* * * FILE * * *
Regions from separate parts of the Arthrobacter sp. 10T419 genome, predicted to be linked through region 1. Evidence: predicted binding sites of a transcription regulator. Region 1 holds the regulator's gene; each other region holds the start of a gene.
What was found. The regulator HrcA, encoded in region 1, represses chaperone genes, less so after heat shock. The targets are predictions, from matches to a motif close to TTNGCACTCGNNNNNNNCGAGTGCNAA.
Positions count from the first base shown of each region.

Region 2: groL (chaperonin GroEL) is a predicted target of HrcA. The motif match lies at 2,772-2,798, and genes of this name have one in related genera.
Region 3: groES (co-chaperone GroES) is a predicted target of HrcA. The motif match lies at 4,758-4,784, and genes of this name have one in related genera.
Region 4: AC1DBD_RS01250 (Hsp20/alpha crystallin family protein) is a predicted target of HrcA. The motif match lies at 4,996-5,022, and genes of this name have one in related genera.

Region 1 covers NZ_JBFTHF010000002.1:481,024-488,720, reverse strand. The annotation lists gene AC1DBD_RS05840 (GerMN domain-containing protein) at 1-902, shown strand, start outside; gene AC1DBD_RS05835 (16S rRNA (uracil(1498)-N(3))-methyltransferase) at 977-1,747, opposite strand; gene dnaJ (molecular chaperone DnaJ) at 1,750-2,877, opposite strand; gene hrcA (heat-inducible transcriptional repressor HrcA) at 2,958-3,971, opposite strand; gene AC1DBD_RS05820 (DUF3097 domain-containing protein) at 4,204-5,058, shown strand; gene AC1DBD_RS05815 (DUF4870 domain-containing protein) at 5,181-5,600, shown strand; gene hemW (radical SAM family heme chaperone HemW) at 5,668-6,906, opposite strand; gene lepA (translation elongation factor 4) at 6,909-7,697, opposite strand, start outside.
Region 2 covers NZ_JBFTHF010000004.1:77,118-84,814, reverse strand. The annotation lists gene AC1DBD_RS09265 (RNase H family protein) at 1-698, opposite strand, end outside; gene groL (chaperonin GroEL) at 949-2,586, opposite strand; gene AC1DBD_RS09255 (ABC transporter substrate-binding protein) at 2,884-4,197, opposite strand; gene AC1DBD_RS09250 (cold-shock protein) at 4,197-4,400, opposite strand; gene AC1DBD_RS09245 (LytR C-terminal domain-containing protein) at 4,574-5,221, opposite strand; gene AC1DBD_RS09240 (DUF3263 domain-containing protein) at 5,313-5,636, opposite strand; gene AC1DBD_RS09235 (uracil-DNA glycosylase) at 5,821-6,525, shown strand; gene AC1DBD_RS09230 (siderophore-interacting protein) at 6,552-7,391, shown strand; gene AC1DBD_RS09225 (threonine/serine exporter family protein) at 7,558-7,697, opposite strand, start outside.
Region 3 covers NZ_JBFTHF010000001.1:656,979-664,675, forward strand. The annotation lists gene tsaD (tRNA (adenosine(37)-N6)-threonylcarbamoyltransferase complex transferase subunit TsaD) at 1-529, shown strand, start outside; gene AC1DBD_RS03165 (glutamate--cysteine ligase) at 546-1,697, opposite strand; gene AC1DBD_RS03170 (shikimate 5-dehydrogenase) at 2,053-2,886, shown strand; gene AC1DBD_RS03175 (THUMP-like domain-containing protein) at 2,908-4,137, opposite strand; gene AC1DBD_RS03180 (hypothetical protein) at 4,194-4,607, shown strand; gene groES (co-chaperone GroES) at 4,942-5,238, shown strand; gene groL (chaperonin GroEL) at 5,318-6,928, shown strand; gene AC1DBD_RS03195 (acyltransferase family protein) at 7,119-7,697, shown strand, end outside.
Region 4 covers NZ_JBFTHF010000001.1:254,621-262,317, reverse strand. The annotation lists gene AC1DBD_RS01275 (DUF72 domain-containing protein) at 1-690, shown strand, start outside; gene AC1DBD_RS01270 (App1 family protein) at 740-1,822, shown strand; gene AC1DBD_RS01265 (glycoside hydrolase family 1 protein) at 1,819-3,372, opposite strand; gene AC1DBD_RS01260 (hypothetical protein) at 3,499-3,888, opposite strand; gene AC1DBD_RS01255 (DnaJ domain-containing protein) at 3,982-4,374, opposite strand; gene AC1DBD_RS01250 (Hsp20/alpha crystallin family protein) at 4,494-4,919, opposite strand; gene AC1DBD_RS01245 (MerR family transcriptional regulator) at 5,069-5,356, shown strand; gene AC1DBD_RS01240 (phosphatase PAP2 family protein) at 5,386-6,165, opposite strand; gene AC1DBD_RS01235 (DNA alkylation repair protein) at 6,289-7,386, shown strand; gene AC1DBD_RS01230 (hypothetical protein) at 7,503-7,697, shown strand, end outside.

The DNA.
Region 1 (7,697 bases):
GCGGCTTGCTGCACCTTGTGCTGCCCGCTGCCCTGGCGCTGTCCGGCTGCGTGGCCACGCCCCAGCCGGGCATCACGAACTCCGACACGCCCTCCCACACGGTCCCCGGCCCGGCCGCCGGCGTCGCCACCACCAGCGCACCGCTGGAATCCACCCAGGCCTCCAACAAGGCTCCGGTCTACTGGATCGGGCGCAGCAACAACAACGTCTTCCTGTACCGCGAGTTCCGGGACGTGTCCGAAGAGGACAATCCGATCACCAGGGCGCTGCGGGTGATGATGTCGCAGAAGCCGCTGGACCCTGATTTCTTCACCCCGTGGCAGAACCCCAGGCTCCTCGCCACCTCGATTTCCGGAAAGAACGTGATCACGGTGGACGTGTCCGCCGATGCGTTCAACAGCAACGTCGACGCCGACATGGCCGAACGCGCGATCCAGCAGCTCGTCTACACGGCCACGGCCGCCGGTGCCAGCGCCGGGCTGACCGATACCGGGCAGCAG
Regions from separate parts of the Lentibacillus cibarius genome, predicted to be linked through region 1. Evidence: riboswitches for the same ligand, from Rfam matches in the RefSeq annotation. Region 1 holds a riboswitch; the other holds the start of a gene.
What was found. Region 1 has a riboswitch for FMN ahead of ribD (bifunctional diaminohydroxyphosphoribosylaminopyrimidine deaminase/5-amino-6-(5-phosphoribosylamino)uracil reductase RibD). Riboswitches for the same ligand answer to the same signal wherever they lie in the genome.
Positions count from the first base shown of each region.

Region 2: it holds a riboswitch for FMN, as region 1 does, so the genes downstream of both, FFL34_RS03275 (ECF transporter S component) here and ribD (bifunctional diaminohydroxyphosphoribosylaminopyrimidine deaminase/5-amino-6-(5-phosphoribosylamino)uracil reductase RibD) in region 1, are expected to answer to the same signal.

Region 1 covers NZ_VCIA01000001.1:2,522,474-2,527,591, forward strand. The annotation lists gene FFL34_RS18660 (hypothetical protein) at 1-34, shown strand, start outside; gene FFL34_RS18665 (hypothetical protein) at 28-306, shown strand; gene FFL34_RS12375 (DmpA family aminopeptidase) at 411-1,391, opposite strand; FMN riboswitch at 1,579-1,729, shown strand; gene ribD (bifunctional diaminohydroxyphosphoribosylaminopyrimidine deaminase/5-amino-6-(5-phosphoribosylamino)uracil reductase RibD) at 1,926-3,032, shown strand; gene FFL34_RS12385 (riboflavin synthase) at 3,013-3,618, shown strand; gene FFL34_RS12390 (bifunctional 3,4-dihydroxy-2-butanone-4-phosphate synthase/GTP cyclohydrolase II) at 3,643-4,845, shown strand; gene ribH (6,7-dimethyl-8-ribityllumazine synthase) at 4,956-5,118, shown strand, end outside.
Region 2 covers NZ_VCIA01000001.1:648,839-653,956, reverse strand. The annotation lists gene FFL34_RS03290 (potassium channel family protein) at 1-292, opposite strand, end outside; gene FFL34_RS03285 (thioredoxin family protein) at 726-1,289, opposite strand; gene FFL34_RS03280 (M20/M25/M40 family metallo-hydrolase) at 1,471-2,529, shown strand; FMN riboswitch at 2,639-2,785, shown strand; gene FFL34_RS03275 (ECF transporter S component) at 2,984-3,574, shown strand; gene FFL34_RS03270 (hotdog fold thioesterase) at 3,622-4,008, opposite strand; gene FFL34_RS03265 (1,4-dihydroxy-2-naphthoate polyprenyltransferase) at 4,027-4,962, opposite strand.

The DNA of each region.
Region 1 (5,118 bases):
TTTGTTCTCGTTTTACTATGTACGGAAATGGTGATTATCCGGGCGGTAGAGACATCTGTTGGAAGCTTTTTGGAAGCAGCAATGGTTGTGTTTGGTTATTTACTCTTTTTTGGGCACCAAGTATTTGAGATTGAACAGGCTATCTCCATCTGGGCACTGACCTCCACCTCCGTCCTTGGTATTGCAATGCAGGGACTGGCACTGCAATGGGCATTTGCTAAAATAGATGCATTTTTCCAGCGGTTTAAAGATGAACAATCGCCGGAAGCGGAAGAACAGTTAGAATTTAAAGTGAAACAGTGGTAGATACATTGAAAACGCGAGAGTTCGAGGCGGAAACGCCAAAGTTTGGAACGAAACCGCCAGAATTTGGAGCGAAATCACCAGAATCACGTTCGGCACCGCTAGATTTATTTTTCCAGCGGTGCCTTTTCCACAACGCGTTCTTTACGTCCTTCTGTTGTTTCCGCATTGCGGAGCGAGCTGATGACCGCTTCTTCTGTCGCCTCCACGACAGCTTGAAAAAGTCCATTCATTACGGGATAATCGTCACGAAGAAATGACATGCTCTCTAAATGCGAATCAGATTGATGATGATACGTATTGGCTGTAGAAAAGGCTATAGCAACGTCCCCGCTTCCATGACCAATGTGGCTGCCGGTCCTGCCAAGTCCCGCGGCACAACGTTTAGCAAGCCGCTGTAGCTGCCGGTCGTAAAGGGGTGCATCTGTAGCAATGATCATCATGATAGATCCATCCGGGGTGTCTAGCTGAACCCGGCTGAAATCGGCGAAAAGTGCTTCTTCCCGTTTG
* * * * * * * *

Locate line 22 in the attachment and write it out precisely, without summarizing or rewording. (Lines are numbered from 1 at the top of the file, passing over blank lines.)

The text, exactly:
TTTGTTCTCGTTTTACTATGTACGGAAATGGTGATTATCCGGGCGGTAGAGACATCTGTTGGAAGCTTTTTGGAAGCAGCAATGGTTGTGTTTGGTTATTTACTCTTTTTTGGGCACCAAGTATTTGAGATTGAACAGGCTATCTCCATCTGGGCACTGACCTCCACCTCCGTCCTTGGTATTGCAATGCAGGGACTGGCACTGCAATGGGCATTTGCTAAAATAGATGCATTTTTCCAGCGGTTTAAAGATGAACAATCGCCGGAAGCGGAAGAACAGTTAGAATTTAAAGTGAAACAGTGGTAGATACATTGAAAACGCGAGAGTTCGAGGCGGAAACGCCAAAGTTTGGAACGAAACCGCCAGAATTTGGAGCGAAATCACCAGAATCACGTTCGGCACCGCTAGATTTATTTTTCCAGCGGTGCCTTTTCCACAACGCGTTCTTTACGTCCTTCTGTTGTTTCCGCATTGCGGAGCGAGCTGATGACCGCTTCTTCTGTCGCCTCCACGACAGCTTGAAAAAGTCCATTCATTACGGGATAATCGTCACGAAGAAATGACATGCTCTCTAAATGCGAATCAGATTGATGATGATACGTATTGGCTGTAGAAAAGGCTATAGCAACGTCCCCGCTTCCATGACCAATGTGGCTGCCGGTCCTGCCAAGTCCCGCGGCACAACGTTTAGCAAGCCGCTGTAGCTGCCGGTCGTAAAGGGGTGCATCTGTAGCAATGATCATCATGATAGATCCATCCGGGGTGTCTAGCTGAACCCGGCTGAAATCGGCGAAAAGTGCTTCTTCCCGTTTG